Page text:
A Dance With Dragons
by George R.R. Martin
I finished A Dance with Dragons (ADWD).
How to write a review without discussing specific events or naming who's alive? I could write that it was a good story and stop. Many people have not read the series so no spoilers here. However I can say that whoever your favorite character might be, you are more attached to him or her than Martin is.
ADWD is the long awaited fifth book in George R.R. Martin's (GRRM) planned seven book series A Song of Ice And Fire (ASOIAF). GRRM has stated that often morally good people can make poor leaders while people who are dreadfully wicked can turn out to be excellent executives. ADWD shows that intelligence, competence and morality are not correlated traits.
GRRM also tweaks our desire for vengeance. ADWD makes an explicit shout out to Titus Andronicus. A few evil characters who earlier committed savage violent acts encounter people who are so demonically depraved, so psychotically sadistic, so incredibly maleficent that you almost find yourself feeling sorry for the lesser baddies and perhaps a little ashamed of your previous bloodthirst. Some of this was hinted at or even detailed in previous books but here GRRM stomps on the fuzz pedal and turns the amp up to eleven. This is ninth circle of hell stuff. Nightmare Fuel. It's as if GRRM is saying "Oh so you want vengeance huh? Let me show you just what that looks like. Still want it tough guy?" It's an echo of Ned Stark's warning that "If you would take a man's life, you owe it to him to look into his eyes and hear his final words. And if you cannot do that, then perhaps the man does not deserve to die".
ADWD examines if it would be better to have a kindhearted but inept ruler who brought various catastrophes on his/her people or a tyrant who ruthlessly punished dissent and ripped people's tongues out for speaking before s/he spoke to them but otherwise left people alone and created a safe peaceful environment for commerce and daily life.
The royal succession dispute has seemingly been settled-mostly. One legendarily stubborn claimant still battles on without support. Secretly, rival House leaders are still jockeying for power and control. And there are some new Houses on the scene; some old Houses have fallen. Winter has finally arrived. GRRM has expanded the story beyond Westeros and near environs. Magic is more evident. Dead things are walking. Priests have more powers. The dragons and the Stark direwolves are maturing. Both have critical roles to play.
Some characters lose everything in an instant, just as in real life. The Romanovs didn't foresee the revolution; they didn’t think they’d be executed. How many Africans lived in freedom one day and three months later were sold as chattel in
? Stuff happens. New Orleans
ADWD introduces minor characters and gives them POV chapters. We get new perspectives on things. ADWD strongly implies that some key justifications for Robert's and Ned's rebellion weren't valid. However, ADWD has too many characters. This 1000 page book could use some tighter editing. Some subplots could have been dropped or tightened up IMO. The reader must pay CLOSE attention to details. ADWD gives hints of future events. I will need to re-read this book and some earlier ones.
ADWD ends on a cliffhanger and something of a downer. As usual with GRRM there were times I laughed out loud or cheered and times I wanted to throw the book at the wall. I hope GRRM enjoys life and his well deserved acclaim. I also hope I don't have to wait three years or more for the next installment.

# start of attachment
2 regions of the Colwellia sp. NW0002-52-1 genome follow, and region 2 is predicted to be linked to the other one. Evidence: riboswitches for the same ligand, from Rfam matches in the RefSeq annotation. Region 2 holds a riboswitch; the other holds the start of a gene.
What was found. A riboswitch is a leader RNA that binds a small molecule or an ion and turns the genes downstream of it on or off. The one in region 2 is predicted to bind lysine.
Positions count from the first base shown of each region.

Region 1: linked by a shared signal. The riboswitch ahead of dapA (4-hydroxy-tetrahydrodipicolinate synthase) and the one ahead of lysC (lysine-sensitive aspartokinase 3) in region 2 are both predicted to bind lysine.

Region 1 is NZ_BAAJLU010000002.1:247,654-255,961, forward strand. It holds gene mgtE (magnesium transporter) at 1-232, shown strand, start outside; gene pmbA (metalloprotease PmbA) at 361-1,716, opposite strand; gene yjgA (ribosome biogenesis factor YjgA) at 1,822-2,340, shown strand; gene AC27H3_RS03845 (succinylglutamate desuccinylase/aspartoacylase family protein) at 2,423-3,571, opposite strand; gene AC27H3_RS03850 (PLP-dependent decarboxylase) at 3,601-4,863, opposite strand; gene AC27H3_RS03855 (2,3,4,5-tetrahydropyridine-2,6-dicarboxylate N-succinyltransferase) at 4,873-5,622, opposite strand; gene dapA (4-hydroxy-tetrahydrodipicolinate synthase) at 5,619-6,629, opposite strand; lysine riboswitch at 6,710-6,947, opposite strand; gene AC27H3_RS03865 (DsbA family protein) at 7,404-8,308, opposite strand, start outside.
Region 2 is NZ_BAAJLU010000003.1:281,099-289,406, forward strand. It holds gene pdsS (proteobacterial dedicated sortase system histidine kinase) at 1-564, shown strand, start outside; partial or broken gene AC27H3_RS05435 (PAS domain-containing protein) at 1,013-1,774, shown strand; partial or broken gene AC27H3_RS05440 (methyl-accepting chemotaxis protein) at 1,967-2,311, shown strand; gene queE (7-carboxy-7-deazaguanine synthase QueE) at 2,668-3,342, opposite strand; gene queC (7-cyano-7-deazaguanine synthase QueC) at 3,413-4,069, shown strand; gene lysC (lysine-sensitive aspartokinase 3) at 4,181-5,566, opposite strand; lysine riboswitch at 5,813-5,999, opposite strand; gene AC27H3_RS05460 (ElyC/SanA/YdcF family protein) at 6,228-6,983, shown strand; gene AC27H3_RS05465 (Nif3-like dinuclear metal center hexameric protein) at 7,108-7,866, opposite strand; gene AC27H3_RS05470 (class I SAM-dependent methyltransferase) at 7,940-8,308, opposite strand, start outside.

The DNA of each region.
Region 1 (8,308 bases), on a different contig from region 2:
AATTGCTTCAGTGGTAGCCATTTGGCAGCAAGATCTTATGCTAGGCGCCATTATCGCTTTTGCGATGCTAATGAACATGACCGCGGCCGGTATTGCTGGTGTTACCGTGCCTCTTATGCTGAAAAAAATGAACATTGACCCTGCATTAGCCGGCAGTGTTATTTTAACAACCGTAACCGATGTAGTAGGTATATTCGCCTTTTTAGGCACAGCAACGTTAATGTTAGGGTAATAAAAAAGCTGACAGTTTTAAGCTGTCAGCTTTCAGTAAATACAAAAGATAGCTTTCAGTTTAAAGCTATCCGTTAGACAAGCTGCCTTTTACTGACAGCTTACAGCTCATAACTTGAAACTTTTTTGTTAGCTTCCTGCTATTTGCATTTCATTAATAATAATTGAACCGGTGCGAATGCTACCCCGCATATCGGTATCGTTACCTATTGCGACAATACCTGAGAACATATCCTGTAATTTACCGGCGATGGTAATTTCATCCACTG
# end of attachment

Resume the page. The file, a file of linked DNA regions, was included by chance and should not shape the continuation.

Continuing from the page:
By Bill Fitzhugh
This is in the same genre as work by Tim Dorsey and Carl Hiassen and John Ridley. It’s a slyly ironic book with bursts of chaotic absurdist humor. It’s a very quick and fun read. The protagonist is an exterminator, Bob Dillon (who constantly has to tell people he wasn’t named after Bob Dylan) who lives in Brooklyn with his practical wife, Mary and their cherubic daughter Katy.
Bob used to work for a company but decided that the use of deadly chemicals was not good for him or for the environment. He quit and became an eco-friendly self-employed exterminator. Unfortunately he doesn’t have a lot of success with this concept and his marriage is at risk because of the financial strain.
Meanwhile the world’s greatest hitman, a fellow named Klaus, has turned down an assignment in NY because it offends his morals. Go figure. The middleman, a Frenchman named Marcel, has to find someone else to do the job and it just so happens that Bob Dillon has taken out a new ad in the very newspaper in which Marcel usually places and looks for coded messages.
When Marcel sees this:
“PROFESSIONAL EXTERMINATOR” Fifteen years field experience. Gone private with lethal new concept! No pest left alive!!
He assumes that despite what he sees as crudity, this is an ad for a new assassin. A few confused phone calls later and Marcel is convinced that he’s found the right man for the job. And with a few unfortunate coincidences EVERYONE believes Dillon really is a hit man.
Of course all of Marcel’s other usual hires who were eager to do the job that Klaus turned down are rather upset to hear that it’s gone to some unknown. And when people like this get annoyed, other people die. They head to New York to get rid of The Exterminator. The CIA, who heard that Klaus might have a new protégé, sends a team to New York to get The Exterminator. And a notorious drug cartel does some internal housecleaning and you guessed it, blames it on The Exterminator. Hilarity ensues as Bob Dillon, armed with little more than encyclopedic knowledge of insects, tries to keep himself and his family alive. And with all the brouhaha Klaus shows up to see what’s going on.